CO2 Battery company Energy Dome has won €17.5 million (US$18.5 million) in grant and equity financing from the European Innovation Council, the maximum amount available.
The Milan-headquartered firm was one of 78 companies to win the funds through the latest round of the European Innovation Council’s (EIC) Accelerator funding programme, which received applications from over 1000.
The EIC described the payout to Energy Dome as ‘blended finance’, meaning a mixture of equity or quasi-equity through a convertible loan, as well as a grant.
The body was founded in 2017 by the EU’s European Commission with the goal of supporting the commercialisation of high-risk, high-impact technologies in the bloc. Energy Dome’s funding in this round was nearly three times the €6 million average across the 78 companies.
The EIC, through its EIC Fund, joins existing strategic investors Barclays, 360 Capital, CDP Venture Capital SGR and Novum Capital Partners. The latter have invested around US$25 million in Energy Dome while the equity portion of EIC’s participation has not been revealed.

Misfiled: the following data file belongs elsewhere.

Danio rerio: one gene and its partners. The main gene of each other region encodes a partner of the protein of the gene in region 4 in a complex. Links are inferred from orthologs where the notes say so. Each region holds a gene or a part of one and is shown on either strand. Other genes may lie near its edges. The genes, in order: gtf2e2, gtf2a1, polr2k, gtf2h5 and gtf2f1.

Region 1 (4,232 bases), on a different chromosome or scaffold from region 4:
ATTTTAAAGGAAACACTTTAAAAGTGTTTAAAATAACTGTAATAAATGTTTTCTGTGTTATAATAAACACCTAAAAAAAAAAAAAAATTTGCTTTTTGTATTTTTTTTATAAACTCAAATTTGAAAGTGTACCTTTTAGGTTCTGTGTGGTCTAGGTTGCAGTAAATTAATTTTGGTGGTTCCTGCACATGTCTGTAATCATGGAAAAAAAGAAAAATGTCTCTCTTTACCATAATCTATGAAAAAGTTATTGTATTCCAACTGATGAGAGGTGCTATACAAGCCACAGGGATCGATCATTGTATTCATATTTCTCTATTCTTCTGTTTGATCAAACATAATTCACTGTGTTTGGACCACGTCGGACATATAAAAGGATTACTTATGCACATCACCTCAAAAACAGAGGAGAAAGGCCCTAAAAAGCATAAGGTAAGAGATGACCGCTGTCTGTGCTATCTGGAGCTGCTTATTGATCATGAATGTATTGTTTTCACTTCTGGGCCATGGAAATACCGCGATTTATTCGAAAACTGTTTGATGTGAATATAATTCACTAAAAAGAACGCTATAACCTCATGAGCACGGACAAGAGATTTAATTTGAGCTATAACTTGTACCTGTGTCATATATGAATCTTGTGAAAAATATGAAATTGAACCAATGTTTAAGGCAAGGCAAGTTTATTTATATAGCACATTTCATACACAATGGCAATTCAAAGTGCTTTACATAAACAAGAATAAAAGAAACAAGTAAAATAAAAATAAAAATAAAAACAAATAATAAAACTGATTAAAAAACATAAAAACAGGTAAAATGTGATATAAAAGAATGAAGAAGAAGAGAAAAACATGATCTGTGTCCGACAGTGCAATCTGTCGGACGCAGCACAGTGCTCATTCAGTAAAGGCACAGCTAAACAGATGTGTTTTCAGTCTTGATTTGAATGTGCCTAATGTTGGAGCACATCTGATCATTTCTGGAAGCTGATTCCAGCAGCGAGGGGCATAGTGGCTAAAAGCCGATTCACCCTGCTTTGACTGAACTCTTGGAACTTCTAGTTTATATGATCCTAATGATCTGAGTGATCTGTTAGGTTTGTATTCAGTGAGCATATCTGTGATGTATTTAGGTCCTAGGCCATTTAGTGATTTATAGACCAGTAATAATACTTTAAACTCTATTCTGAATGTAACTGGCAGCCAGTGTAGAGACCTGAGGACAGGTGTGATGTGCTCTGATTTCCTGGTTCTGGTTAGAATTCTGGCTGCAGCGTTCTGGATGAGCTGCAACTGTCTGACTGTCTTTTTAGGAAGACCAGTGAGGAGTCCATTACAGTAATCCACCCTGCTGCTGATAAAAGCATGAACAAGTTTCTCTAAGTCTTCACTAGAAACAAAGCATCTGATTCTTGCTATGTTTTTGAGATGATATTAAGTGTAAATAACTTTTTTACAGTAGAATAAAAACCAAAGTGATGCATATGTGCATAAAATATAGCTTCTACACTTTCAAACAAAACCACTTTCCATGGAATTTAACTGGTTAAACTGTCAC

“This strategic support by the European Commission will enable Energy Dome to accelerate the scale up of our business and the deployment of CO2 Batteries across global markets,” said Claudio Spadacini, founder and CEO of Energy Dome.
The company inaugurated the first large-scale demonstrator project for its CO2 Battery technology in June last year, a 2.5MW/4MWh facility in Sardinia, Italy.
Its technology is based on a thermodynamic cycle, which charges by drawing carbon dioxide from a ‘Dome’ gasholder, storing it under pressure, and dispatching by evaporating and expanding the gas through a turbine back into the gasholder.
Energy Dome’s technology uses a thermodynamic cycle to store and dispatch energy with a 4-24 hour duration. It ‘charges’ by drawing carbon dioxide from a large atmospheric gasholder (the Dome) and storing it under pressure at an ambient temperature, and dispatches by evaporating and expanding the gas into a turbine to generate electricity and return it back to the Dome.
A recently-signed memorandum of understanding (MOU) with Danish energy company Ørsted will see the pair run a feasibility study on a 10-hour, 20MW system.
The EIC’s funding was the second accelerator programme in which the company was successful last year. In early November, it received funding and networking support from San Francisco-based Elemental Excelerator, which was characterised at the time as an entry into the US market.
The EIC funded two other energy storage-related companies in the latest round. Spain-based lithium-ion battery recycling process solutions firm Circu Li-ion S.A received an undisclosed amount of blended finance, while Germany-based Reverion won a ‘grant first’ deal for its methane-based fuel cell.
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